Who Am I: The Idea of Identity

Street trash speaks directly to me.
Street trash speaks directly to me.

“Everybody in this town knows you, and knows who you are and what you do.”

Most people are accustomed to seeing me like this, behind a camera, and that's not going to change. Just don't be surprised when I ask you for a quote to go with the photos.
Most people are accustomed to seeing me like this, behind a camera, and that’s not going to change. Just don’t be surprised when I ask you for a quote to go with the photos.

The 2020 coronavirus crisis has had a crippling impact on the entire world. Entire industries have collapsed. One that comes to mind is the airline industry. Travel has plummeted beyond crisis levels. Some airlines have parked 95% of their fleets, and laid off thousands of workers.

My profession, print journalism, has struggled for more than a decade, and the outbreak has ripped away much luxury, and even some necessity, to the craft of delivering the news.

Readers might notice that in print, I have a new title, Senior Staff Writer. The reason for this is that corporate entities don’t see a need for photographers at struggling, small-market newspapers. Our hope with this title change is that they see me as a multi-role staff member with feature writing, column writing, internet, videography and photography skills, which I absolutely am.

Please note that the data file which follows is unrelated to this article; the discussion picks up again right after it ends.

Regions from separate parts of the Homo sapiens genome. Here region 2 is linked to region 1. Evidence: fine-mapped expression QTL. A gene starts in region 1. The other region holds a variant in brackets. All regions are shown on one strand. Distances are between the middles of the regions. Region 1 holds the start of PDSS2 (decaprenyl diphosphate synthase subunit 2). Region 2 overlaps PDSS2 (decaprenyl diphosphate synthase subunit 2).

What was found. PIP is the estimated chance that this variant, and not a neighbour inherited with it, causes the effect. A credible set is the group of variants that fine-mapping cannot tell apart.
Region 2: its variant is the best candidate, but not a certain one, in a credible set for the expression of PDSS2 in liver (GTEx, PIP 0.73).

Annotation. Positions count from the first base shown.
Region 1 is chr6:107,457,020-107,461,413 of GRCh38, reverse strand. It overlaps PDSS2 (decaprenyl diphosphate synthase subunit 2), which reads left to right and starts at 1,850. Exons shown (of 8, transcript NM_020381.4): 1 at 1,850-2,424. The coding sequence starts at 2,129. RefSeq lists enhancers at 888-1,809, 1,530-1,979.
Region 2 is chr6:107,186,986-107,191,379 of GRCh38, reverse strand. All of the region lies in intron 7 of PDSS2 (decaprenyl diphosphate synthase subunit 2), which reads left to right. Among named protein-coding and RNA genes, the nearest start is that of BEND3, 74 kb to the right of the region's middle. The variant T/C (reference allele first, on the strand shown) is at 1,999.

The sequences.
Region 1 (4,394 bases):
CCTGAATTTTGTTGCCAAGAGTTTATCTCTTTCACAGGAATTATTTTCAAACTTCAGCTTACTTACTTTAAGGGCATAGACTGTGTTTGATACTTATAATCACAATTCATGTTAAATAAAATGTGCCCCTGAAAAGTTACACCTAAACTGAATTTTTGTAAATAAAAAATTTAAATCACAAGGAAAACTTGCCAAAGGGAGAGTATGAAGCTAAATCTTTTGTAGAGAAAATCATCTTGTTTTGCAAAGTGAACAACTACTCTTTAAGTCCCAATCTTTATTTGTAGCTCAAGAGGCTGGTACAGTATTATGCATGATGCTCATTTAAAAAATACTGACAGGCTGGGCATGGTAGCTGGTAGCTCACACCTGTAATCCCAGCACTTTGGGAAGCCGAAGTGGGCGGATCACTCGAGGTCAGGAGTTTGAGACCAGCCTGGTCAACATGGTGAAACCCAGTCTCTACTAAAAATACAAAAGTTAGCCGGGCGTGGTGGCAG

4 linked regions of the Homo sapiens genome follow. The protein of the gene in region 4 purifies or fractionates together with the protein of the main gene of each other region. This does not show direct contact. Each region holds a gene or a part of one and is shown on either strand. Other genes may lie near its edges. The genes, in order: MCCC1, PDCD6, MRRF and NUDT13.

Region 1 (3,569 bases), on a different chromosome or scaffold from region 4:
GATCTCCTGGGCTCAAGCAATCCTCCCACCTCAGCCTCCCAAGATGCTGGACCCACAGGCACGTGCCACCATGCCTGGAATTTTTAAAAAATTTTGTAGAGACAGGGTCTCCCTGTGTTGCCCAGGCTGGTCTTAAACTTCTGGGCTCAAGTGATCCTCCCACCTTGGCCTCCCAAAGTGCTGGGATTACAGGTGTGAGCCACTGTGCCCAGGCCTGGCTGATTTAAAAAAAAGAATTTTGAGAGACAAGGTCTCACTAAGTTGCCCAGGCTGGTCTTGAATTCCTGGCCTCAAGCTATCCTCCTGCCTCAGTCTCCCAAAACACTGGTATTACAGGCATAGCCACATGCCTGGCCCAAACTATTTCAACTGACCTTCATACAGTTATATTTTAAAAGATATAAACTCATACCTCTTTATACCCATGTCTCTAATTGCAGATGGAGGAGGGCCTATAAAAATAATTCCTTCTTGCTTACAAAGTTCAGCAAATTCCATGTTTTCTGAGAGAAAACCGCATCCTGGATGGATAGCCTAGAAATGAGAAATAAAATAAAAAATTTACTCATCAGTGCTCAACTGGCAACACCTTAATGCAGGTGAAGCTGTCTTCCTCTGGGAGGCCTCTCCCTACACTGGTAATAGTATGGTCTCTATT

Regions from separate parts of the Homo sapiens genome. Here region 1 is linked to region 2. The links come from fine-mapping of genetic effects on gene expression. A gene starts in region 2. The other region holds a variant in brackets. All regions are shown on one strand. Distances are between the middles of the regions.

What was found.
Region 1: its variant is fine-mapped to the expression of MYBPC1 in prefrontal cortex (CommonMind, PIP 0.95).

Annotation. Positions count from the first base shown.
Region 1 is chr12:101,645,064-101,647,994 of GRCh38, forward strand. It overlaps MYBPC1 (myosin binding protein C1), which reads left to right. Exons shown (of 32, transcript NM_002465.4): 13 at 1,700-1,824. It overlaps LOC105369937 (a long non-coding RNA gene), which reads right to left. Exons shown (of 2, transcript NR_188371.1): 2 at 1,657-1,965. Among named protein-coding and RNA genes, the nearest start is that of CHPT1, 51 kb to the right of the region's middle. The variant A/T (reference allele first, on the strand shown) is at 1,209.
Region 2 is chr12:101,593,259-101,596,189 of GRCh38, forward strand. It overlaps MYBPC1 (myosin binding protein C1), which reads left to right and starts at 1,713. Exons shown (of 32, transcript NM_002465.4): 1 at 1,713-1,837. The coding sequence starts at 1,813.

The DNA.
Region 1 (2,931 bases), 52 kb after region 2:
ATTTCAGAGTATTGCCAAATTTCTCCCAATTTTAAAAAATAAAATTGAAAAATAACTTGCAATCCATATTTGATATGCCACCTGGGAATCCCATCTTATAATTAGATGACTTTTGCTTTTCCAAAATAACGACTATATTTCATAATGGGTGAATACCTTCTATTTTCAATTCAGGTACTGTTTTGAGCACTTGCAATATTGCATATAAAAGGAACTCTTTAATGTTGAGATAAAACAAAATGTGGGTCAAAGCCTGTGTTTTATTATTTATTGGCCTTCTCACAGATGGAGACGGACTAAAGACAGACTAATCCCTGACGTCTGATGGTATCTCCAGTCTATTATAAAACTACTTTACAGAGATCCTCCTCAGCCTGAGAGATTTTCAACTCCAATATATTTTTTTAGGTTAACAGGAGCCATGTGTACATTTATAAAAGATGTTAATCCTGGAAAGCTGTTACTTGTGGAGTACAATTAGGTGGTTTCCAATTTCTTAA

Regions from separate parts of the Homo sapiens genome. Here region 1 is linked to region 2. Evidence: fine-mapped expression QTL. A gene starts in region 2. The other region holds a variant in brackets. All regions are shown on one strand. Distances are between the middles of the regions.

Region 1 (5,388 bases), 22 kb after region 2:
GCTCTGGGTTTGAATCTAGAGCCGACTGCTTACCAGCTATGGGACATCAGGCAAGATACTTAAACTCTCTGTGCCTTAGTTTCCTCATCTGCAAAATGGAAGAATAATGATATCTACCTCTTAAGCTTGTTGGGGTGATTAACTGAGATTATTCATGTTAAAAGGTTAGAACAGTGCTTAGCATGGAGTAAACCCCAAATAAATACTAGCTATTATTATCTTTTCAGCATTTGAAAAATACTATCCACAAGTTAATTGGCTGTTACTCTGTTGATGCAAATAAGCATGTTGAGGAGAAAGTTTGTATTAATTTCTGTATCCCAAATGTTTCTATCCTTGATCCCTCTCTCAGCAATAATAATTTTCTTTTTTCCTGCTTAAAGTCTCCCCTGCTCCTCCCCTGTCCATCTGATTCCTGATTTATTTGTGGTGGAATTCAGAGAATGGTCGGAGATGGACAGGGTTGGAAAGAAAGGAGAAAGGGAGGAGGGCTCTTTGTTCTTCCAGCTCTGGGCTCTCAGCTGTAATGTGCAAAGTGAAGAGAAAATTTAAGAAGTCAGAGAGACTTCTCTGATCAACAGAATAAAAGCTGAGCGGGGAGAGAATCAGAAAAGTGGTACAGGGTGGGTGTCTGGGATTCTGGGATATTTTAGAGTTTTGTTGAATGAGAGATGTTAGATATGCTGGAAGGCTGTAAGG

I don’t anticipate taking fewer photographs, and I am already writing quite a bit at my paper. It’s a move intended to do more with less.

No one in my community will think I am no longer a photographer, their photographer.

Fellow photographer Courtney and I are married to our identities as photographers. But she and I have more duties that just taking pictures. Her's is running a business. Mine is writing features and columns.
Fellow photographer Courtney and I are married to our identities as photographers. But she and I have more duties that just taking pictures. Her’s is running a business. Mine is writing features and columns.

1 Comment

  1. Good luck with your new title (and shifting responsibilities). I struggled for years with identifying too heavily with my job — I work as a grocery stocker, therefore: “I am a stocker”. For some people, I think their job titles DO describe their identities, but maybe only because they found a perfect fit between identity and occupation. I never quite found that perfect fit in my 20+ years of occupations, and I’m sure my current one (homemaker/parent) isn’t the best fit either.

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